The test can be made more complicated if you also need to cope with other font families. As you see, if Helvetica is the current font, the transition just opens and closes a group; otherwise it chooses the Artemisia font.

• You can use \textalpha and so on, if you have problems in inputting Greek letters. – egreg Jan 8 '17 at 14:14
• this is getting closer and closer. I just read the textgreek doc but don't really understand those advanced comments. How do you define Helvetica for sans serif (basically just leave as is) and only change sans serif? In another answer from you here I learned about ucharclasses that looks kind of promising too for a XeLaTeX solution, but I again don't understand how you would define different substitutions for serif and sans serif. – Philip Jan 9 '17 at 8:07
• @Philip You have defined Helvetica (in LaTeX, phv), so I tell textgreek to change it with NeoHellenic; all other font famileies are chenged into Artemisia. Probably it can be simplified. – egreg Jan 9 '17 at 9:01
• How do you do it the other way around. Keep the original greek letters in Helvetica but substitute the missing greek letters in Charter by greek letters of another font? That would basically be the final solution...preferably in XeLaTeX. – Philip Jan 9 '17 at 12:24
• @Philip I'm not sure of what you mean: your question is based on pdflatex. – egreg Jan 9 '17 at 12:55

You can use \boldsymbol{\alpha} to get bold greek letters.

\documentclass{scrartcl}

\usepackage[utf8]{inputenc}
\usepackage[charter,greeklowercase=upright]{mathdesign}
\usepackage{helvet}

\usepackage{amsmath}

\begin{document}

\section{Text: ä ß $\boldsymbol{\alpha}$ $\boldsymbol{\beta}$ $\boldsymbol{\mu}$ in Helvetica}

Text: ä ß $\alpha$ $\beta$ $\mu$ in Charter

\end{document}


• Thanks, didn't know about that one either, but it's not what I wanted. I basically want to input it the same in body and in sections and then have it in its corresponding font. – Philip Jan 7 '17 at 7:46

The easy way to do this is to use Xelatex with Linux Libertine which provides good greek characters and the accentuations.

It's available here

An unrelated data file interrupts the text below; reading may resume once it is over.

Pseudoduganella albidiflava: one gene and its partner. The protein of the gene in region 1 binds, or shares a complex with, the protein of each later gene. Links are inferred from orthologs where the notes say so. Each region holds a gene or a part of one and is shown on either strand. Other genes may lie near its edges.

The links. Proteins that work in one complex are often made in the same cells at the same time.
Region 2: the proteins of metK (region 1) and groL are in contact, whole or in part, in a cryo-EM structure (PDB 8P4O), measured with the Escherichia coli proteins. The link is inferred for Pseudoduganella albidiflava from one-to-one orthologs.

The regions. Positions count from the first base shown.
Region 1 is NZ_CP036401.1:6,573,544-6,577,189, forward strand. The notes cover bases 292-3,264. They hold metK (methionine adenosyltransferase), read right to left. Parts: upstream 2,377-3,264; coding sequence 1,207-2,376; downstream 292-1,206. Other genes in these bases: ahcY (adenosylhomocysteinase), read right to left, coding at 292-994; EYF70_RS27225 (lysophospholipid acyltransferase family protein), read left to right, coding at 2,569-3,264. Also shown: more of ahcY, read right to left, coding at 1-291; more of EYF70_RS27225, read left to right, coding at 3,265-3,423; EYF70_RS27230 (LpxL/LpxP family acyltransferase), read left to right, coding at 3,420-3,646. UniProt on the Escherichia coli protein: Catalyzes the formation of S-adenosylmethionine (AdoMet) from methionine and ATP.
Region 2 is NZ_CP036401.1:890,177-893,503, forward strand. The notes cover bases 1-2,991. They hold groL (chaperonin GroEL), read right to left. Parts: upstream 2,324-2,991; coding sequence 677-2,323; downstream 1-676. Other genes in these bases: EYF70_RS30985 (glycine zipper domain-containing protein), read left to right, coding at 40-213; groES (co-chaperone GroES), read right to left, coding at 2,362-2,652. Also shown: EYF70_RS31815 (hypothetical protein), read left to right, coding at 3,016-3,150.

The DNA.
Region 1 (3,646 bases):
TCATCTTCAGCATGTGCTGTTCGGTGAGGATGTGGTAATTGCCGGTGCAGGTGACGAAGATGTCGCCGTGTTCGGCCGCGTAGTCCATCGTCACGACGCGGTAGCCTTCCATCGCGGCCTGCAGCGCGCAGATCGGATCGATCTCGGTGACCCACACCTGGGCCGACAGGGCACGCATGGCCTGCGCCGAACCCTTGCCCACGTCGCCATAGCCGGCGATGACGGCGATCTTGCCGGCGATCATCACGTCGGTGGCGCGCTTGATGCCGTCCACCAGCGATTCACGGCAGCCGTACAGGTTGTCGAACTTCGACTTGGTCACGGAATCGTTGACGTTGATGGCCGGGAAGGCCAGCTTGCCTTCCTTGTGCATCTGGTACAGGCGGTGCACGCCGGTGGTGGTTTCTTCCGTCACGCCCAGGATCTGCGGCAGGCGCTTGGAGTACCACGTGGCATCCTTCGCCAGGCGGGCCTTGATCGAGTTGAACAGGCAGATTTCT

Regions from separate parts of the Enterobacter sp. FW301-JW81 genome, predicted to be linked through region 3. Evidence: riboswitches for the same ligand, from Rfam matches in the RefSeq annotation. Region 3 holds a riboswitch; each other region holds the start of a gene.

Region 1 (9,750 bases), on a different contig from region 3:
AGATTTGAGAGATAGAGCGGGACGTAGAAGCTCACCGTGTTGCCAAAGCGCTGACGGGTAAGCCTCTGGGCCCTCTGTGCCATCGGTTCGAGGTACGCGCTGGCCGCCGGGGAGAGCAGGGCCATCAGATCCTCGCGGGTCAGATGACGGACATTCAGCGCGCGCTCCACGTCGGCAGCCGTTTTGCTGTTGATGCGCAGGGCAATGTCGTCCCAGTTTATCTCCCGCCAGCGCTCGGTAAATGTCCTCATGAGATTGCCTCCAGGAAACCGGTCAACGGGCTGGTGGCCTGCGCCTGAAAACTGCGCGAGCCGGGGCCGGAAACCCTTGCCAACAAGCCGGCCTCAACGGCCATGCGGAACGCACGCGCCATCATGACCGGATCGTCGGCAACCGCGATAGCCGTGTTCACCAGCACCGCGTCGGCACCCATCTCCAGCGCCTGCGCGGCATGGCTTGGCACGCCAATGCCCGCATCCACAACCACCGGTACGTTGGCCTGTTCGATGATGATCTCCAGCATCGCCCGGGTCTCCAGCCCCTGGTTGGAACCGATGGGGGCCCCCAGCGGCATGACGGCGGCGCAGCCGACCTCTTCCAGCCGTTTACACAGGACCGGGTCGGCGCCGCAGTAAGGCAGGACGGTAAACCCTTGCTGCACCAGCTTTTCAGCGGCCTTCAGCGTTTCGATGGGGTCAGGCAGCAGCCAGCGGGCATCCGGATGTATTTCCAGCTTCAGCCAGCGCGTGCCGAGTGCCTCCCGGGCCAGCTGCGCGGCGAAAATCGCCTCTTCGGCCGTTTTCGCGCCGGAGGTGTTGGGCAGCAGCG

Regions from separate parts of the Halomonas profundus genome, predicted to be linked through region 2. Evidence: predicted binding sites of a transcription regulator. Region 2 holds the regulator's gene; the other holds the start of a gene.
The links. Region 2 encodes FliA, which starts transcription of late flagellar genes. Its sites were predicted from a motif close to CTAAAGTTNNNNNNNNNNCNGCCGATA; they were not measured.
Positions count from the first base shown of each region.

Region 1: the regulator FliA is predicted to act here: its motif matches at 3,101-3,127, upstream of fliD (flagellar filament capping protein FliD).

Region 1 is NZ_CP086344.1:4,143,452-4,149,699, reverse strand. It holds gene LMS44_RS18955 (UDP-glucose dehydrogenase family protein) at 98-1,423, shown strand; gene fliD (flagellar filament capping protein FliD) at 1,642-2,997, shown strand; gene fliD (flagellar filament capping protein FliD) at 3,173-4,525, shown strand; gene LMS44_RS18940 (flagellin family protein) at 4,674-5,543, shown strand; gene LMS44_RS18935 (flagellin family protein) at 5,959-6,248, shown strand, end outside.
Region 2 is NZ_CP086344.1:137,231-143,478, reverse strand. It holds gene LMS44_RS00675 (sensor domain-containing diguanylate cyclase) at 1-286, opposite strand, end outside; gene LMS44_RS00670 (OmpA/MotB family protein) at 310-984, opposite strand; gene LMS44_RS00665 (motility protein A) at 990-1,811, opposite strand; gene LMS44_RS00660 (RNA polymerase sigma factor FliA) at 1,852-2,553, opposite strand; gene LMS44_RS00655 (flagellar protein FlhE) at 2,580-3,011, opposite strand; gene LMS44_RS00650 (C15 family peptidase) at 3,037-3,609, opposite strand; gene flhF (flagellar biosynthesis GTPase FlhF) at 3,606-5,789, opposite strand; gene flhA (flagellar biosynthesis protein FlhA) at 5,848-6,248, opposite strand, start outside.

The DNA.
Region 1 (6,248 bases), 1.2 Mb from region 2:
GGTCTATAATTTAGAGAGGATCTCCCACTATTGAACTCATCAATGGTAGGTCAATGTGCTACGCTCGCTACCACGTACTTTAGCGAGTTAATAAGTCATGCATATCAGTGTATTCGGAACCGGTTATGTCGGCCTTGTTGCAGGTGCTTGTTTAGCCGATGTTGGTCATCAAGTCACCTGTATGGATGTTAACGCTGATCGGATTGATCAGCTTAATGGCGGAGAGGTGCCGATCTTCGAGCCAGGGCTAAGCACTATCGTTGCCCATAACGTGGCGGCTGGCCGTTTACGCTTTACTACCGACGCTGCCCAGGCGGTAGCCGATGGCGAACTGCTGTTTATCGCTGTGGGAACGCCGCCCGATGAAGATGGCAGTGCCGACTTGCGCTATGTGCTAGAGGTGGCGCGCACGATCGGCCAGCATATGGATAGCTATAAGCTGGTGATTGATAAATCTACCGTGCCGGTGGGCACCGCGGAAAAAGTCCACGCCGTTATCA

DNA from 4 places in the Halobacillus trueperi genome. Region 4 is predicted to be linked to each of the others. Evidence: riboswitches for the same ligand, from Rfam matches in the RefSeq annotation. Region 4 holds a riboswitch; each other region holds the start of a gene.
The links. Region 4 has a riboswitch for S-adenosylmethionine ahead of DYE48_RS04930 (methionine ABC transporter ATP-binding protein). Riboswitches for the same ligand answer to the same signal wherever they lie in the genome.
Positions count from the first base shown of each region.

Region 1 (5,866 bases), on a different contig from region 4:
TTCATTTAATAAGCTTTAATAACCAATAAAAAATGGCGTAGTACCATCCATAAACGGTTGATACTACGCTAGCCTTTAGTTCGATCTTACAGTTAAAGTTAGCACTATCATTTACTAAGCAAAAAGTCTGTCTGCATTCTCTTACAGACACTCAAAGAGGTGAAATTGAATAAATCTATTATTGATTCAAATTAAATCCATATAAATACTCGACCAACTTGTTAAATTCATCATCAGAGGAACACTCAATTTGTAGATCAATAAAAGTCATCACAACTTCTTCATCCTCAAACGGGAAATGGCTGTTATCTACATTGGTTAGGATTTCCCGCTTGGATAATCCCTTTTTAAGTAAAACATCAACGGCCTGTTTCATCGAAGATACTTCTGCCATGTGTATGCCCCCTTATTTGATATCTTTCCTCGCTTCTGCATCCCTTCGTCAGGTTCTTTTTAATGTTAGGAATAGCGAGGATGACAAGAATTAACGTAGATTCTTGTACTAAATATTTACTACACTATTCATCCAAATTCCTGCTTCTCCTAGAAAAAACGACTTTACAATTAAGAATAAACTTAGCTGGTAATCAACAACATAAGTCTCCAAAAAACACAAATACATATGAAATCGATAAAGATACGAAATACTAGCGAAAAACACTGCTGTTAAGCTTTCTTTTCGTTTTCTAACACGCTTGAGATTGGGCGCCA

If you want it juste for typesetting greek you can do a little :

\newfontfamily{\gkfont}[]{Biolinum Regular}
\newcommand{\greek}[1]{\gkfont #1}


That way you can keep your usual font and to typeset greek you just have to do \greek{your text}.

And with \newfontfamily you can use as much fonts you can possibly imagine, it's the beauty of fontspec.

In fact it is more simple than that :

With the code :

\documentclass{scrartcl}

\usepackage{fontspec}
\setmainfont{Linux Libertine}
\setsansfont{Helvetica}

\begin{document}

\section{Text: ä ß α β μ in Helvetica}

Text: ä ß α β μ in Linux Libertine

\end{document}


You get that :

Which is kind of the desired effect. You can then adjust some of the font properties with fontspec.

• I probably didn't emphasize enough that the most important part is using Charter and Helvetica. I have tried many other fonts with greek support, as I said even Charis SIL...not satisfied. Little OCD here. But that's a great way to substitute, thanks. Although it's not possible to be able to input body text and section header text exactly the same and still get this result, is it? Because when I would substitute a specific glyph, e.g. the beta, it would substitute it in the section header too. – Philip Jan 7 '17 at 7:58
• If it works well in helvetica, you can still use it for main font, the proposition was mainly to avoid the non-existing glyphs with charter, in fact the '\greek' command is used to define a minimal multilingual environnement. – Rémi Nazin Jan 8 '17 at 11:33